The Boy Friend

Overview

The Boy Friend began life as Sandy Wilson's small-scale pastiche of British musical comedies of the 1920s. When the play was brought to America in 1954, its star was the teenage Julie Andrews. Because The Boy Friend requires a minimum of sets, props, and costumes, it has become a favorite of amateur theater groups throughout the world. But director Ken Russell, notorious for his onscreen excesses, abandoned the film's simplicity. He fashioned a humongous parody of the Busby Berkeley film musicals of the 1930s, ...
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Overview

The Boy Friend began life as Sandy Wilson's small-scale pastiche of British musical comedies of the 1920s. When the play was brought to America in 1954, its star was the teenage Julie Andrews. Because The Boy Friend requires a minimum of sets, props, and costumes, it has become a favorite of amateur theater groups throughout the world. But director Ken Russell, notorious for his onscreen excesses, abandoned the film's simplicity. He fashioned a humongous parody of the Busby Berkeley film musicals of the 1930s, staged on a scale that made Berkeley seem stylistically modest. Fashion model Twiggy plays Polly Browne, an aspiring musical comedy star, working as stage manager of a production of The Boy Friend. She is transformed into a star when she replaces leading lady Rita Monroe Glenda Jackson, unbilled, who twists her ankle seconds before the curtain goes up. Before the evening is over, Polly is scampering over outsized sets, and ducking around seemingly thousands of chorus girls and boys. Christopher Gable, who plays Polly's on-stage leading man, also choreographed the lavish musical numbers.
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Special Features

Vintage Featurette All Talking...All Singing...All Dancing
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Editorial Reviews

All Movie Guide - Craig Butler
The Boy Friend is perhaps the most audience-friendly of Ken Russell's 1970s films; it is certainly the least intimidating and the most intentionally silly. It's also one of the more interesting adaptations of a stage musical, using the framework of a seedy troupe presenting The Boy Friend and a famous Hollywood impresario imagining the work's film potential to supplement the original's coy spoofing. For a while, this works well, but by the midpoint, repetition sets in, especially in terms of the actors trying to upstage each other and of the ingenue's on-stage role replicating her off-stage situation. That said, Russell and his choreographic team's work in the "film visualization" numbers is truly impressive, creating fascinating visuals -- Busby Berkeley-esque kaleidoscopes of human figures, bizarre elfin imagery, a dazzling playing-card symmetricon, an oversized record player -- that linger long after the last frame. The editing is also sharp, and the overall physical design is wonderfully evocative. The cast includes the usual range of Russell grotesqueries, although toned down and played more effectively for comedy. He also has in Twiggy a leading lady of genuine softness and appeal; her talent -- especially her singing -- may be limited, but she projects a believable and winning innocence. Christopher Gable and Tommy Tune are on hand to provide some real dancing, and Antonia Ellis is a bitchy delight. Best of all is Glenda Jackson in what amounts to a cameo, making an indelible impression with her four or five minutes of screen time. The Boy Friend eventually runs out of steam, but its dizzying visual highlights make up for that.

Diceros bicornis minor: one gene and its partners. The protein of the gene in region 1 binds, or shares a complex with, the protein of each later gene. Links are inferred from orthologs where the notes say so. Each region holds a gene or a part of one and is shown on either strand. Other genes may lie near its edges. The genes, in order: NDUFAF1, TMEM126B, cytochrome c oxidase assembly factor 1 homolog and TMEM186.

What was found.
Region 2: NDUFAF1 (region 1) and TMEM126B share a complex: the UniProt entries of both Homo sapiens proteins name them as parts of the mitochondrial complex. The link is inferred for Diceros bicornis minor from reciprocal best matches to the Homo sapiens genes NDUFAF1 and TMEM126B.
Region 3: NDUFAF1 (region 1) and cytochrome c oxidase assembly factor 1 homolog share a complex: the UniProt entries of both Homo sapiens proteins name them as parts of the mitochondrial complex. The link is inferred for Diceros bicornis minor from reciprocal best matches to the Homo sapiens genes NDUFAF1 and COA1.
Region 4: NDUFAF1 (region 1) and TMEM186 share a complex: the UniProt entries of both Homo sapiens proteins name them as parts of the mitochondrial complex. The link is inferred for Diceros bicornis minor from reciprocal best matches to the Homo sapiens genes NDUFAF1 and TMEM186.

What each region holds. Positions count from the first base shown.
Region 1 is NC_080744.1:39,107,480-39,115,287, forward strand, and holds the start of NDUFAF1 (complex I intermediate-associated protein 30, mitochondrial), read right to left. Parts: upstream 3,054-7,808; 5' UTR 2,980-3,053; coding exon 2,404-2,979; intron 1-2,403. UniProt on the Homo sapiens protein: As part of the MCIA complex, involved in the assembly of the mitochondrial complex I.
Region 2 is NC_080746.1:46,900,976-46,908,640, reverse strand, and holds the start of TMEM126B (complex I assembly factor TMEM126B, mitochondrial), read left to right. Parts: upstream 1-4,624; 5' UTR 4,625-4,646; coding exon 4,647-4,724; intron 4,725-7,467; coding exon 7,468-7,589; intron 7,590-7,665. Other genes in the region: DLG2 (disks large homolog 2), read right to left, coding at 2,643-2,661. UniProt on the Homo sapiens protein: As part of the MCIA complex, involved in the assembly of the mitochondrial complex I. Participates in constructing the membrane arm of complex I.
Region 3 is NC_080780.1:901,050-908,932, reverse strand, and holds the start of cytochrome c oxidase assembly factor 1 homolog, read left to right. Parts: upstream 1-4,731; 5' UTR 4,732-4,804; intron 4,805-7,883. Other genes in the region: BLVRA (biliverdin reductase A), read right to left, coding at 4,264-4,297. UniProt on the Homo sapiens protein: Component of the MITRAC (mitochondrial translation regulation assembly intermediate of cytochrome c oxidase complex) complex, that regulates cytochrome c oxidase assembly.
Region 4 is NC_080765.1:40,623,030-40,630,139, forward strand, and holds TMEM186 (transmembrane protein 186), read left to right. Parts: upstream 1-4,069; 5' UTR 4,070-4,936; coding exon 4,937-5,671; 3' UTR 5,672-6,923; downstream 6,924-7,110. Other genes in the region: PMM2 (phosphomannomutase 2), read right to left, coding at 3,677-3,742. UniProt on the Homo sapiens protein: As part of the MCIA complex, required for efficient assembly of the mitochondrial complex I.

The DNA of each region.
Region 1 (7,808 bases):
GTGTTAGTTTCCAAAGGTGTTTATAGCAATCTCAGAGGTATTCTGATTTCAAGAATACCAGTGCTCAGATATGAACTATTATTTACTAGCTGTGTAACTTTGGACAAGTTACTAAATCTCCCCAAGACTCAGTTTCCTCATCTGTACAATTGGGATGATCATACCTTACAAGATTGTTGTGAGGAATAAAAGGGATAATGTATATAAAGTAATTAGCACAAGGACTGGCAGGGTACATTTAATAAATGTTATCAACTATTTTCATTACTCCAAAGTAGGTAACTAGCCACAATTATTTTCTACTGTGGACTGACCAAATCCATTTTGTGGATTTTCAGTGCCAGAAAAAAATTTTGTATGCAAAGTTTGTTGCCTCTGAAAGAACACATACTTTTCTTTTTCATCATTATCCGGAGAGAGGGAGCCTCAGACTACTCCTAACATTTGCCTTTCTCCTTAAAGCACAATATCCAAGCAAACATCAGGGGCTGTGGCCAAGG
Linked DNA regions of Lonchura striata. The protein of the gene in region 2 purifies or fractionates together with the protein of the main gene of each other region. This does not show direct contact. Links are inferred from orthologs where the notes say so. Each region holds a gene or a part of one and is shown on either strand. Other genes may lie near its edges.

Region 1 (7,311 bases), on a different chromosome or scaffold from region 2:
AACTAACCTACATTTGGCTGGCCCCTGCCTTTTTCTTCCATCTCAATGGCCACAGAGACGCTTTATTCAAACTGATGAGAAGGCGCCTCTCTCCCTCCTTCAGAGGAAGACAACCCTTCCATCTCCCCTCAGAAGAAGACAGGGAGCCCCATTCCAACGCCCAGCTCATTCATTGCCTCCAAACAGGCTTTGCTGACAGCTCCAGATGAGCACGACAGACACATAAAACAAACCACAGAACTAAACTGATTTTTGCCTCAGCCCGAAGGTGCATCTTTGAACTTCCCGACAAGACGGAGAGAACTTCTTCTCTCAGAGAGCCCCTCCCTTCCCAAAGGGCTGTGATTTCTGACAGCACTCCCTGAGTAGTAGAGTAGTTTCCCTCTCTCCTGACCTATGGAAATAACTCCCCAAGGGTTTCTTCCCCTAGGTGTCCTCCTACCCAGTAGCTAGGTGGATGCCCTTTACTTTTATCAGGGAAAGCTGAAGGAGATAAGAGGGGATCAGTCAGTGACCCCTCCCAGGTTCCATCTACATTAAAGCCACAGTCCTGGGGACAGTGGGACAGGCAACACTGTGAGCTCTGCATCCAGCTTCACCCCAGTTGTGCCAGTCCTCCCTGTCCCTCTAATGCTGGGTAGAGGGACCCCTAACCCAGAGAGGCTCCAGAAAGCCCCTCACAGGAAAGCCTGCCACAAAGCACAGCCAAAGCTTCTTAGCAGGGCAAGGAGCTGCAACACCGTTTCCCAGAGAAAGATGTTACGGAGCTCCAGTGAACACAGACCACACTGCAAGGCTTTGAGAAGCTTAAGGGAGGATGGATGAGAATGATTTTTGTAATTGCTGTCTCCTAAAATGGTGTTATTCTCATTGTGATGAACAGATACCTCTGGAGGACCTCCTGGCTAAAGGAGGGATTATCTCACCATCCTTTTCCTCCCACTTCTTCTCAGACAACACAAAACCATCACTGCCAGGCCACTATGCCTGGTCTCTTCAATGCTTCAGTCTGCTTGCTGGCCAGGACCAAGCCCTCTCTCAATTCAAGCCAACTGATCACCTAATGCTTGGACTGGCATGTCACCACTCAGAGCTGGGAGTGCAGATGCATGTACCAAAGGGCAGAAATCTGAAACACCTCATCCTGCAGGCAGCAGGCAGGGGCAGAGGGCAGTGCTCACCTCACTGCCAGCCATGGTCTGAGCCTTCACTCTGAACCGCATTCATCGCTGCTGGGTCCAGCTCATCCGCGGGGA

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Product Details

  • Release Date: 5/27/2011
  • UPC: 883316331095
  • Original Release: 1971
  • Source: Warner Archives
  • Time: 2:16:00
  • Format: DVD

Cast & Crew

Performance Credits
Twiggy Polly Browne
Christopher Gable Tony Brockhurst
Max Adrian Max
Bryan Pringle Percy Parkhill
Murray Melvin Alphonse
Sally Bryant Nancy
Ann Jameson Mrs. Peter
Glenda Jackson Rita Monroe
Graham Armitage Michael
Barbara Windsor Hortense
Antonia Ellis Maisie
Moyra Fraser Madame Dubonnet
Peter Greenwell Pianist
Georgina Hale Fay
Robert La Bassiere Chauffeur
Caryl Little Dulcie
Brian Murphy Peter
Vladek Sheybal De Thrill
Tommy Tune Tommy de Thtill
Catherine Willmer Catherine
Catherine Wilmer Lady Brockhurst
Sir Peter Maxwell Davies Conductor
Technical Credits
Ken Russell Director, Producer, Screenwriter
Maurice Askew Sound/Sound Designer
Harry Benn Producer
Michael Bradsell Editor
Sir Peter Maxwell Davies Musical Arrangement
Graham Ford Asst. Director
Christopher Gable Choreography
Terry Gilbert Choreography
Peter Greenwell Score Composer
Gillian Gregory Choreography
Simon Holland Art Director
Shirley Russell Costumes/Costume Designer
Brian Simmons Sound/Sound Designer
Tony Walton Set Decoration/Design
David Watkin Cinematographer
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Menu

Disc #1 -- The Boyfriend
   Play
   Special Feature
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Customer Reviews

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Sort by: Showing 1 Customer Reviews
  • Anonymous

    Posted January 14, 2001

    Justice, please

    Its a lovely splendiferous film that deserves to be restored and re-released in widescreen format.

    Was this review helpful? Yes  No   Report this review
Sort by: Showing 1 Customer Reviews